President Erdogan has recently come under intense criticism for his unwillingness to come to the aid of the beleaguered Syrian Kurds in the city of Kobani just across the Turkish border. Sadly, Erdogan's behavior is not surprising as he has always pursued policies consistent with the image of himself as a great leader and his country as a regional hegemon and a global power.
To his credit, Erdogan served his country with distinction, especially during much of his first and second term as Prime Minister. He put Turkey on the map as a progressive and prosperous nation, one that struck a healthy balance between religion and democracy, admired by friends, envied by foes, and recognized as a major regional power.
Since coming to power in 2002, however, his achievements have been eclipsed by three themes which have dominated his political career: a) his distorted account of the Ottoman Empire and his vision of Turkey's future "greatness', b) his religious fervor and support of Islamists, and c) his insatiable hunger for power domestically, regionally, and globally.
Erdogan never missed an opportunity to show off how much the 'new' Turkish Republic, as the successor of the Ottoman Empire, has achieved and how its importance has grown because of its geostrategic location, economic development, status as an energy hub, and unrivaled military prowess in the region.
Erdogan has never been fazed by the fact that today's Turkey is not the Ottoman Empire and that the Ottomans were not as admired by the peoples they governed, as Erdogan wants to believe.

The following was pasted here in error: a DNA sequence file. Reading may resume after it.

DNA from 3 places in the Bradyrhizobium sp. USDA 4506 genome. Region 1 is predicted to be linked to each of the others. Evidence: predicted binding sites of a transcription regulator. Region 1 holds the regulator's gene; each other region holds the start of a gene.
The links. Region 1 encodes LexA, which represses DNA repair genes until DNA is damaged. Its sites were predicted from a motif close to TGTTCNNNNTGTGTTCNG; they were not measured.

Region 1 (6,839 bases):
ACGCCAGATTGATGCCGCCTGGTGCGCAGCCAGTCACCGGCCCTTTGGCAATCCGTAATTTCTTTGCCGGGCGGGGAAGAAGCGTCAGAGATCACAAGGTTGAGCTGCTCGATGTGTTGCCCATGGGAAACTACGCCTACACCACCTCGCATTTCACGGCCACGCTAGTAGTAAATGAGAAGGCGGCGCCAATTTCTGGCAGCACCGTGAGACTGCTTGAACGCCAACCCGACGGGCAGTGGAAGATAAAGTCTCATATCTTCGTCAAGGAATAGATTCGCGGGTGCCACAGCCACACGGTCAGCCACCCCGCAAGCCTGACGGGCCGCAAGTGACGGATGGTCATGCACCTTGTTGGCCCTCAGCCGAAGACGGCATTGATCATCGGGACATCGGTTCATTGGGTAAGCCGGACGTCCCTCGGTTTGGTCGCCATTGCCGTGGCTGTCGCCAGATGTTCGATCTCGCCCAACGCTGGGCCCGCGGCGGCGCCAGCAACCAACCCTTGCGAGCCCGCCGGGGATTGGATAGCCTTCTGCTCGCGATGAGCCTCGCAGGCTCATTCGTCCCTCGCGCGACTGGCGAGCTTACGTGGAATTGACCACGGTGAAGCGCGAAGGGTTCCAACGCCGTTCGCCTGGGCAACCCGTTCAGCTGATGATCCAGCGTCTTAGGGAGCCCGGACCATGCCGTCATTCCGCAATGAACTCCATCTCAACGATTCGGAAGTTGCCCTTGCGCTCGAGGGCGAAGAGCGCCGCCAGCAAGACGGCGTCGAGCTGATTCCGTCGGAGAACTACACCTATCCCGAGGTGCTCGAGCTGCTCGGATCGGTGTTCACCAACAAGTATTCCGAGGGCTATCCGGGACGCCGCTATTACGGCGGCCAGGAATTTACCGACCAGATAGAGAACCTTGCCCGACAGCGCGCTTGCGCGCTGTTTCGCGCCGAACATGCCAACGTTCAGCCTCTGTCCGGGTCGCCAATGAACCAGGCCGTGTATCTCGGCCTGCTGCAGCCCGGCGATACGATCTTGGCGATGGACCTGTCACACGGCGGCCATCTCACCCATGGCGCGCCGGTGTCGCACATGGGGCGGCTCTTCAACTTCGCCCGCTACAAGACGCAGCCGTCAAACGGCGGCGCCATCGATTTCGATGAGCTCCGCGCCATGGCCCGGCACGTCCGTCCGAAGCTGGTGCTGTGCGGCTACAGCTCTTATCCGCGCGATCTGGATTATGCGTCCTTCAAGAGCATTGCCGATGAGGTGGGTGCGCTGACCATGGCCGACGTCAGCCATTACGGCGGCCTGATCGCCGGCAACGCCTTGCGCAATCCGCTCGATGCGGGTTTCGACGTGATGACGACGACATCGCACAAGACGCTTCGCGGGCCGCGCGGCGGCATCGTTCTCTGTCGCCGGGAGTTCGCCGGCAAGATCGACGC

As recently as September 2014, Erdogan stated that "The Ottoman State had a very successful administration system, and for centuries, these areas of crisis today had maintained their existence without problems. The Palestinian issue, the problems in Iraq and Syria, Crimea, Balkans, all are issues that came about after the dissolution of the Ottoman Empire." [Emphasis added]
Ironically, Erdogan's boasting about the lack of problems during the Ottoman era seems to have escaped his doctrine of "zero problems with neighbors," as Turkey today has problems with nearly every neighbor, standing in stark contrast to what Prime Minister Davutoglu (reflecting his boss' view) stated:
"[Turkey wants] to integrate with our neighbors… have a belt of stability, security, prosperity in the surrounding regions" and at the same time seek to become a member of the EU.
In fact, Erdogan's domestic policy has diminished Turkey's prospect of becoming a member of the EU because many in the EU do not want to integrate an Islamic state with a large population, which would give it a leading role in a "Christian club."
More important, the EU has raised concerns about the Turkish government's interference with the judiciary, the restrictions it has imposed on the press, and the "excessive use of force [which] continues to be a matter of concern."
In the wake of the Arab Spring, Erdogan was convinced that it was Turkey's time to project itself as the leader of the Sunni Arab world. He believed that Turkey could offer a successful model of democracy and religion.
However, he was rebuffed by the Arab states as Arabs throughout the Middle East recall the reign of the Ottoman Empire and have little desire to see Turkey restore Ottoman-like power that would dominate the region.
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